“Congress and the new president urgently need to come together and agree a package of political reforms to put the country on a sound institutional footing and allow its deep-rooted social problems to be tackled. Otherwise a future coup attempt might succeed.”
But it seems that the political representatives of the ruling class in the Peruvian Congress are incapable of listening to the reasonable voices laying out for them the general interests of their class.
All the institutions of the bourgeois democratic regime are extremely discredited, with good reason. According to an IEP poll for La República, 83% of the population is in favour of bringing forward the elections, 71% disagree with Dina Boluarte’s assumption of the presidency, and 80% are dissatisfied “with the functioning of democracy” in general.
The IEP poll is also interesting in terms of the level of approval of Castillo’s attempt to close the Congress. Overall, 53% are against, but a significant 44% are in favour. By socio-economic groups, the richest (A/B) are massively against (69%), but the poorest (D/E) are in favour (52%). The class divide overlaps with the regional divide, with ‘rural Peru’ in favour (52%) and ‘metropolitan Lima’ against (63%). By region, the southern macro-zone is in favour (58%), as is the central macro-zone (54%).
According to another survey by IPSOS Peru, 62% of the population wants early elections with political and electoral reform.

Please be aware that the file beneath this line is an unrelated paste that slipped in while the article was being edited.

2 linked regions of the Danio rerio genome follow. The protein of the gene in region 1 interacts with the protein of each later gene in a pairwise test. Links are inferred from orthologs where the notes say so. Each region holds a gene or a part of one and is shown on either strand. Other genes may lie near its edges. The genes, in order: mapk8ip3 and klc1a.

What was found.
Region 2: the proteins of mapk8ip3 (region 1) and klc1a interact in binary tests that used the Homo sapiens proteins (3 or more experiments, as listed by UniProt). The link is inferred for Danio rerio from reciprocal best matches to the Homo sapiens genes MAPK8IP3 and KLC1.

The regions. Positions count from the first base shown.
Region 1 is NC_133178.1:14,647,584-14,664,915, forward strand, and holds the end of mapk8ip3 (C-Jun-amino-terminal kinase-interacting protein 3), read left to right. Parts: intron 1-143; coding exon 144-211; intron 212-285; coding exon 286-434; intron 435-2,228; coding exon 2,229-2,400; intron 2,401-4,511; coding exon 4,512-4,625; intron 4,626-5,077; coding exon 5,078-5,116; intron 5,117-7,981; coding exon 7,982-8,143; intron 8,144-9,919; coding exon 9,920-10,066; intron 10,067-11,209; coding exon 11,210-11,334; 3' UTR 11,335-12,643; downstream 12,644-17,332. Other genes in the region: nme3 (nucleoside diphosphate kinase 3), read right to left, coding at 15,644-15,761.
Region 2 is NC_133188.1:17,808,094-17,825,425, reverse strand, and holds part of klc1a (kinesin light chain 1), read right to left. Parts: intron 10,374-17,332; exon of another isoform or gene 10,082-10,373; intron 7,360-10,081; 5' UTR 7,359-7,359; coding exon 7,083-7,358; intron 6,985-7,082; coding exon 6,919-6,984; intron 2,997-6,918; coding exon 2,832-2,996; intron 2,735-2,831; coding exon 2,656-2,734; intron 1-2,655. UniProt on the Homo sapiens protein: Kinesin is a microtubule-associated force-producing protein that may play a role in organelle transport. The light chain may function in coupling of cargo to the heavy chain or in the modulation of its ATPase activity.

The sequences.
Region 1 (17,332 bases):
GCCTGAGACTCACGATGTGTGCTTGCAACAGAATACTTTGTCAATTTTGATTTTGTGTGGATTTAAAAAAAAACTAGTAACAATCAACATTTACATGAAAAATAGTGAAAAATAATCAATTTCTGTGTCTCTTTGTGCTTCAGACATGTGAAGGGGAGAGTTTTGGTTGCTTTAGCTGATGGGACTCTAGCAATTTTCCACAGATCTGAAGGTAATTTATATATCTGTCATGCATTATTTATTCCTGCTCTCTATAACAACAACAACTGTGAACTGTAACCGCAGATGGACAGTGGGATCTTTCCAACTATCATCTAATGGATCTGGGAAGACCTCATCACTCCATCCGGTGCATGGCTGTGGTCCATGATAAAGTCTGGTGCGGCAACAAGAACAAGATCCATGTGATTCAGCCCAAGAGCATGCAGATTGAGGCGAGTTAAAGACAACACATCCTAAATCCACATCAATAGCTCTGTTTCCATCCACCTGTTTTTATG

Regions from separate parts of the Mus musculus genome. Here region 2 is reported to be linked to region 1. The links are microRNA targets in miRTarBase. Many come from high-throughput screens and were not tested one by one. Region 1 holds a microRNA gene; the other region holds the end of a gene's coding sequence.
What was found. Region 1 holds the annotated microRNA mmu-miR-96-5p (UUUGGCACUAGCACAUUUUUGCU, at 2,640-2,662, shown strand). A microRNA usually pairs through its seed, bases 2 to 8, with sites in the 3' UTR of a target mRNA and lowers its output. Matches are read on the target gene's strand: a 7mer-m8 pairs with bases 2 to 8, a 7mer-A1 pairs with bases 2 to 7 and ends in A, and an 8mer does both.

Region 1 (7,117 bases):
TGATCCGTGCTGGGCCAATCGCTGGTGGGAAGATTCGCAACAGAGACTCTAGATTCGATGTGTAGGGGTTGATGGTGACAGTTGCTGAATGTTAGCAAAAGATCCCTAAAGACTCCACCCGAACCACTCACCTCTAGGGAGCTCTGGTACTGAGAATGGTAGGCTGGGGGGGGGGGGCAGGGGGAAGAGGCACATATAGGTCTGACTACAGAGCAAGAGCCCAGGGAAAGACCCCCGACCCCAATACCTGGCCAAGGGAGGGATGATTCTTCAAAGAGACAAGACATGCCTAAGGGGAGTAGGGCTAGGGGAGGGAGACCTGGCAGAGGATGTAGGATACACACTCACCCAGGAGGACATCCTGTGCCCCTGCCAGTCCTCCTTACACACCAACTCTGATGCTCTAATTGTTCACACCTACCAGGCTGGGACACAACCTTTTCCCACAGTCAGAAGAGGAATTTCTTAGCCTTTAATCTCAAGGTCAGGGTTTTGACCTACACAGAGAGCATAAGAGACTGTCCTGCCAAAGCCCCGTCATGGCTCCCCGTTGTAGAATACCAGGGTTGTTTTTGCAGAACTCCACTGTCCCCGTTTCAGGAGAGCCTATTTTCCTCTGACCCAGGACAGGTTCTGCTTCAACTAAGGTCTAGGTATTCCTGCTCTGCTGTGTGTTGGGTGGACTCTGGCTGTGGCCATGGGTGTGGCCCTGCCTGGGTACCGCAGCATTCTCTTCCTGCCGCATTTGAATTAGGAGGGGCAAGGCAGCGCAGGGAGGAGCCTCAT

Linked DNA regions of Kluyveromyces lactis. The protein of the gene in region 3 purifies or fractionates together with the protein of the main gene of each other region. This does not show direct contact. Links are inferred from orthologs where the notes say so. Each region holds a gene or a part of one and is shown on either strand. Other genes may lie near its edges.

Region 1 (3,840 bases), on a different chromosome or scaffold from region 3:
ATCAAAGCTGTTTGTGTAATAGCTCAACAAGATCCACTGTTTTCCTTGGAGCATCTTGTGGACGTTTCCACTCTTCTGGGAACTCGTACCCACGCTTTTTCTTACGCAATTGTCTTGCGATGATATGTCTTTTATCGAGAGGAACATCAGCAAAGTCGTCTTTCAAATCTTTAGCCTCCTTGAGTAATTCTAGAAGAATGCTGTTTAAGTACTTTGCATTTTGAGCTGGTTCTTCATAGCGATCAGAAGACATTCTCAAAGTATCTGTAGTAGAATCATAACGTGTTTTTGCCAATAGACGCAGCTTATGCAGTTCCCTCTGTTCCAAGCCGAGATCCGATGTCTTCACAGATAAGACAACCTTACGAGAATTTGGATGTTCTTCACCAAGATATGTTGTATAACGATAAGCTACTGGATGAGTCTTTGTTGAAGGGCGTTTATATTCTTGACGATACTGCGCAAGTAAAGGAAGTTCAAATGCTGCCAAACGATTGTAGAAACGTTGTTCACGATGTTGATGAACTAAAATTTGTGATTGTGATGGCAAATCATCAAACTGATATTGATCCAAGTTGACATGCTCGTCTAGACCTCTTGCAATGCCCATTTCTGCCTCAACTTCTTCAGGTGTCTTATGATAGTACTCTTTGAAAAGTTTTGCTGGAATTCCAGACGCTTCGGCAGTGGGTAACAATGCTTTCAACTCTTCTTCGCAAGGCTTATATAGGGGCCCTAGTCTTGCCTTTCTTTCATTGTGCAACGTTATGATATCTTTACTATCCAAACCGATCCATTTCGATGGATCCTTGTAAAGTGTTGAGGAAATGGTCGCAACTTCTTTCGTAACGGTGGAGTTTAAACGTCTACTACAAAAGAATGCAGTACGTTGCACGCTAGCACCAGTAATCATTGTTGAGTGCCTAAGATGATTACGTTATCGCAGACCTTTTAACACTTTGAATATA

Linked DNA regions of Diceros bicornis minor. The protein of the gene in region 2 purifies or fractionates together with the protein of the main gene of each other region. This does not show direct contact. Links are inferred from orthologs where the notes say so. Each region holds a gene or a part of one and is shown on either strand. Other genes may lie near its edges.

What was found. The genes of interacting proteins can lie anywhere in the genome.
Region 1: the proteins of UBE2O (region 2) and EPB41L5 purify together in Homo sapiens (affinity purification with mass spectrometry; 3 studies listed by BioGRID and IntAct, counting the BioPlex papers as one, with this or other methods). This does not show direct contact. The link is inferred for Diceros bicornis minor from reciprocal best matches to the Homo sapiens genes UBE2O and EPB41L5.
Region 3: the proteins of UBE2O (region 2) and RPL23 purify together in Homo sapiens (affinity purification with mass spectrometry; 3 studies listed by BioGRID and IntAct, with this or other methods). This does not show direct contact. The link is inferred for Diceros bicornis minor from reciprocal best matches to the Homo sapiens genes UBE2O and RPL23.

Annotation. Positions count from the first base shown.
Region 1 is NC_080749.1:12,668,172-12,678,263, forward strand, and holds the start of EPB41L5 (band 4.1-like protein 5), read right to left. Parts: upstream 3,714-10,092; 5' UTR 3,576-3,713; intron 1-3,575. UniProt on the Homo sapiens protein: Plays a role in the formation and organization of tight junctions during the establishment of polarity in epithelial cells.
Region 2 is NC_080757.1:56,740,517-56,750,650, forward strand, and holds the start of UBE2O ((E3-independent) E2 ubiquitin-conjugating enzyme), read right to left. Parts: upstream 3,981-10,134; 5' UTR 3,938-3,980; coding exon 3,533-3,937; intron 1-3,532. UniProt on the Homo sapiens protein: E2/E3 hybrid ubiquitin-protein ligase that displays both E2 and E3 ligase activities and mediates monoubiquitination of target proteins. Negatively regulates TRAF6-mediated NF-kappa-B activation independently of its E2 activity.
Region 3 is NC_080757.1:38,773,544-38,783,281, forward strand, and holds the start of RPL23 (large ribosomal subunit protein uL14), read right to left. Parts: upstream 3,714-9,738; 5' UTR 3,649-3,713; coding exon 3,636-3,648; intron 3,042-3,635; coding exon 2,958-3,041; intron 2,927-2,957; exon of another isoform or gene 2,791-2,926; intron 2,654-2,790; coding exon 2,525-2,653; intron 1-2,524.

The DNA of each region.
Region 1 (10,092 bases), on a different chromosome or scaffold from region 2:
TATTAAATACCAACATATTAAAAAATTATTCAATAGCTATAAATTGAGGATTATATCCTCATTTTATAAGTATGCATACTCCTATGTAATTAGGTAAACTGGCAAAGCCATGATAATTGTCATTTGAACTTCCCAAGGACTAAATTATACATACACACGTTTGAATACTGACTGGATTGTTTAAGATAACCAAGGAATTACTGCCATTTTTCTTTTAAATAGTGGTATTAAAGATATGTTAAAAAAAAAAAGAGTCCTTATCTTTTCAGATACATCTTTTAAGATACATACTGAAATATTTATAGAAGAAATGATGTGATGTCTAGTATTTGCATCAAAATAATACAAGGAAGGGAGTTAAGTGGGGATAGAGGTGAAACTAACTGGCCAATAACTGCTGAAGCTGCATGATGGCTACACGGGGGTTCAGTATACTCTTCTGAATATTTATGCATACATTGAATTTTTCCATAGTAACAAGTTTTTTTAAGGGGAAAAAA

When the masses of workers, peasants and students in the streets of Arequipa, Ayacucho, Apurímac, La Libertad, etc. shout “close the Congress”, they do not mean “close the Congress in 16 months so that the same people can be elected again”.
At a time when the working people in the streets are raising the demand, “kick them all out, close the corrupt Congress”, the Congress has decided that they will disband… in a year-and-a-half’s time!
The decision of that den of thieves known as the Congress is not going to have the desired effect of placating the working people on the streets. Its effect will be even more diminished now that the struggle has left almost 30 dead, killed by the army and the police.
It is obvious that in the last days the intensity of the movement has diminished as a consequence of the brutal repression, but also because of the absence of a clear leadership of the movement. However, it is not over.
In some areas road blockades continue, the Camisea gas workers are threatening to take “the most radical measures”, thousands are marching in Cusco from rural areas, and neither the Congress nor the usurper Dina Boluarte have regained an iota of legitimacy – quite the contrary.
It is more urgent than ever to give the movement an organic structure, uniting all the sectors and organisations in struggle: both those that already existed and those that have emerged in recent days; trade unions; peasant and agrarian organisations; student federations; rondero peasant patrols; unitary commands of struggle, and regional defence fronts in a great National Revolutionary Assembly of Workers and Peasants, to give direction to the struggle and to pose the task of taking over the reins of the country.
Kick them all out – the working people shall govern!